Jurisdiction Project

Puerto Rico

Overview:
The Commonwealth of Puerto Rico, the smallest of the Greater Antilles, is located east of the Dominican Republic in the northeastern Caribbean. Populated for centuries by aboriginal peoples, the island was claimed by the Spanish Crown in 1493 following Columbus' second voyage to the Americas. In 1898, after 400 years of colonial rule that saw the indigenous population nearly exterminated and African slave labour introduced, Puerto Rico was ceded to the US as a result of the Spanish-American War. Puerto Ricans were granted US citizenship in 1917. Popularly-elected governors have served since 1948. In 1952, a constitution was enacted providing for internal self government. In plebiscites held in 1967, 1993, and 1998, voters chose to retain commonwealth status.

Territory:
Puerto Rico consists of a main island of Puerto Rico and various smaller islands, including Vieques, Culebra, Mona, Desecheo, and Caja de Muertos. Of the latter five, only Culebra and Vieques are inhabited year-round. Mona is uninhabited through large parts of the year except for employees of the Puerto Rico Department of Natural Resources. Area: Land: 8,959 sq. km; Water: 145 sq. km; Total: 9,104 sq. km; Coastline: 501 km; The mainland measures some 170 km by 60 km (100 miles by 35 nautical miles). It is mostly mountainous with large coastal areas in the north and south regions of the island. The main mountainous range is called "La Cordillera Central" (The Central Range). Highest point, Cerro de Punta (1,338 m; 4,390 ft). Another important peak is El Yunque, located in the Sierra de Luquillo at the Caribbean National Forest, with a maximum elevation of 1,065 m (3,494 feet). Puerto Rico lies at the boundary between the Caribbean and North American plates and is currently being deformed by the tectonic stresses caused by the interaction of these plates. These stresses may cause earthquakes and tsunamis. These seismic events, along with landslides, represent some of the most dangerous geologic hazards in the island and in the northeastern Caribbean. The most recent major earthquake occurred on October 11, 1918 and had an estimated magnitude of 7.5 on the Richter scale. It originated off the coast of Aguadilla and was accompanied by a tsunami. The Puerto Rico Trench, the largest and deepest trench in the Atlantic, is located about 120 km (75 miles) north of Puerto Rico in the Atlantic Ocean at the boundary between the Caribbean and North American plates. The trench is 1,754 km (1,090 miles) long and about 97 km (60 miles) wide. At its deepest point, named the Milwaukee Deep, it is 8,380 m (27,493 feet) deep, or about 8.38 km (5.2 miles).

Location:
Between the Caribbean Sea and the North Atlantic Ocean, east of the Dominican Republic, about 1,600 km (1,000 mi) southeast of Miami, Florida.

Latitude and Longitude:
18 15 N, 66 30 W;

Time Zone:
GMT -4

Total Land Area:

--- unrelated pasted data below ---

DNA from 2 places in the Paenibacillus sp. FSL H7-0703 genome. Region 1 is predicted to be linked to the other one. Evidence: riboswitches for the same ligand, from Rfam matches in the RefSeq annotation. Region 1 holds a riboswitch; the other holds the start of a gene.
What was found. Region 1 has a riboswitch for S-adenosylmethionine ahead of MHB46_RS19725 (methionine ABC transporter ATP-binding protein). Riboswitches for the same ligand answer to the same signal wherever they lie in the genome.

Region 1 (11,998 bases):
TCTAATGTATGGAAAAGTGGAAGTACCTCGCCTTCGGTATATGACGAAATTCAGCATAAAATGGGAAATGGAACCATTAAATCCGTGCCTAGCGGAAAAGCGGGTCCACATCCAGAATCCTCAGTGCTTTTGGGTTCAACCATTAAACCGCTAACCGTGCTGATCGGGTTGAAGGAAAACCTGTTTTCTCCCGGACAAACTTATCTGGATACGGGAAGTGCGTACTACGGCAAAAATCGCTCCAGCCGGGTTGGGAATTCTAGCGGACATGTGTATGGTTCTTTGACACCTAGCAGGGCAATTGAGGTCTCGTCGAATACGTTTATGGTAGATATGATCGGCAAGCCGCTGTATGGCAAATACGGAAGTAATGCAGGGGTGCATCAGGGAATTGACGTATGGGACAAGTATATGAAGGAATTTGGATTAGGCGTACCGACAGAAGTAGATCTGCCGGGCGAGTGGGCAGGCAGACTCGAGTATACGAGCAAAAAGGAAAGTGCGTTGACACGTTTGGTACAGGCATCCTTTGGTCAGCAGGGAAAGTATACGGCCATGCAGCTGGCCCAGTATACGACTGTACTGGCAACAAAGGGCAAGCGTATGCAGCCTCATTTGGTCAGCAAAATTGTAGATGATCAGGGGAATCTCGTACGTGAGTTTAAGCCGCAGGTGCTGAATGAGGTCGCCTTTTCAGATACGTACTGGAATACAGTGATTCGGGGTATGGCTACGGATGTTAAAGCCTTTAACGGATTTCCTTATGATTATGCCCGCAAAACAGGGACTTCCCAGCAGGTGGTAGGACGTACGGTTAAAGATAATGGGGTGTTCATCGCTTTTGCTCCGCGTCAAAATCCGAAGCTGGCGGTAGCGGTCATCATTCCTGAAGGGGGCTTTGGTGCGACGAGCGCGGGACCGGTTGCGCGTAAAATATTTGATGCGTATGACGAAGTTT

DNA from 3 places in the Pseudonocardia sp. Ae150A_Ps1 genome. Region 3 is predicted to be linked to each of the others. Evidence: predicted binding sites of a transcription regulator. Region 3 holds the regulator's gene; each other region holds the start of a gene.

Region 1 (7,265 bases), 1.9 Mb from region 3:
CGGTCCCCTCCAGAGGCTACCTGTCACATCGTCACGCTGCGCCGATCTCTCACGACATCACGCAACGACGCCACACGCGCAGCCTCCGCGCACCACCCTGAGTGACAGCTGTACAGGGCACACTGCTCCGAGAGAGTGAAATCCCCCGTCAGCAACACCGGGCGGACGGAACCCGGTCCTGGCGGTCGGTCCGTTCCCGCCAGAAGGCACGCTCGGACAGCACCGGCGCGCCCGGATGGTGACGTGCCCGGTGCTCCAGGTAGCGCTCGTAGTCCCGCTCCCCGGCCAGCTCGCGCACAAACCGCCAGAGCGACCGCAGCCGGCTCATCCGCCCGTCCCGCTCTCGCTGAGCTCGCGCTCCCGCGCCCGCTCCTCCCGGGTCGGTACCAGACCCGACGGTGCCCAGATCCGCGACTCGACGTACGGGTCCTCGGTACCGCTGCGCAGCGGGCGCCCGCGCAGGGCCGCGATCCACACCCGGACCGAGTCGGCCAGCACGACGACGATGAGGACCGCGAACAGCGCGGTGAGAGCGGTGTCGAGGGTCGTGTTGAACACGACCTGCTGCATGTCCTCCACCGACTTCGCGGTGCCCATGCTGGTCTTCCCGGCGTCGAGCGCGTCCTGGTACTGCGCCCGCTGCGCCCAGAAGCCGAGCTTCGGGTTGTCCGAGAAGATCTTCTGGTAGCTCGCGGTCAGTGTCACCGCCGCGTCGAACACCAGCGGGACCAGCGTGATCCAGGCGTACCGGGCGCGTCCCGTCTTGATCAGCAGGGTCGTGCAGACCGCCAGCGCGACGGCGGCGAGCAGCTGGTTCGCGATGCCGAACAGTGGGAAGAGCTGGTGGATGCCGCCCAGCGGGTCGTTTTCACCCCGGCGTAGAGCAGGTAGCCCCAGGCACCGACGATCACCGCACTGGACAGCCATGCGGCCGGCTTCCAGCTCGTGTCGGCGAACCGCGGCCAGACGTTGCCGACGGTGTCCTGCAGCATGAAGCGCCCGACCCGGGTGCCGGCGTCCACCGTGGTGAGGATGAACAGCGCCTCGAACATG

8959

EEZ:

Climate:
Puerto Rico’s temperatures average from 22.7 C (83 F) in the winter and 29.4 C (85 F) in the summer. Puerto Rico also experiences seasonal hurricanes,but generally not as often as other Caribbean islands.

Natural Resources:
There are some copper and nickel deposits as well as a potential for onshore and offshore oil.

ECONOMY:

Total GDP:
2003 65,210,000,000.00 USD

Per Capita GDP:
2003 16,730.00 USD

% of GDP per Sector:
  Primary Secondary Tertiary
2003 2.7% 49% 48.3%

% of Population Employed by Sector
  Primary Secondary Tertiary
2000 3% 20% 77%

External Aid/Remittances:

Growth:
Real Growth Rate (2003): 1.6%; Inflation Rate: 6.5 % (2003);

Labour Force:
2000 1,300,000

Unemployment
Year: Unemployment Rate (% of pop.)
2002 12%

Industry:
pharmaceuticals, electronics, apparel, food products, tourism

Niche Industry:
Tourism

Tourism:

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Imports and Exports:



Tot. Value of Imports 0.00 ()
From Eu:
Import Partners (EU:)
Partners Outside EU:
Import Partners:
Tot. Value of Exports ()
To Eu:
Export Partners:
Partners Outside EU::
Export Partners:
Main Imports:
Main Exports:


TRANSPORTATION/ACCESS

External:

Number of Airports:
There are 30 airports in Puerto Rico, 17 with paved runways and 13 that are not. Several daily flights from the continental United States, the Caribbean and Latin America, South America, and Europe.

Number of Main Ports:

Internal:

Air

Road:
There are about 14,400 km of paved roads in addition to 96 km of railway. Public transport, car rental, taxi service and bus service is available.

Sea:
Ferry service to Culebra and Vieques is available at the small port of Fajardo on the east end of the island. Private boats can also be chartered at many of the marinas on the east coast.

Other Forms of Transportation:

Economic Zones:
The Pharmaceutical industry is very prosperous for Puerto Rico. Puerto Rico currently manufactures 16 of the 20 top-selling drugs in the U.S. and approximately 50 percent of the pacemakers and defibrillators sold in the U.S. With continued tax incentives and special policies aimed at the pharmaceutical companies, Puerto Rico persists to be a viable, prosperous, and attractive location for offshore manufacturers.

Energy Policy:

   
Type
 
Sector
Year Total Energy Production (Mwh) Thermic (Mwh) Geothermic (Mwh) Other (Mwh) Total Energy Consumption (Mwh) Domestic (Mwh) Commercial (Mwh) Public Service (Mwh) Industry (Mwh) Public Lighting (Mwh)

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Official Currency:
United States Dollar (USD)

Banking and Insurance:
Number of Banks and Credit Unions: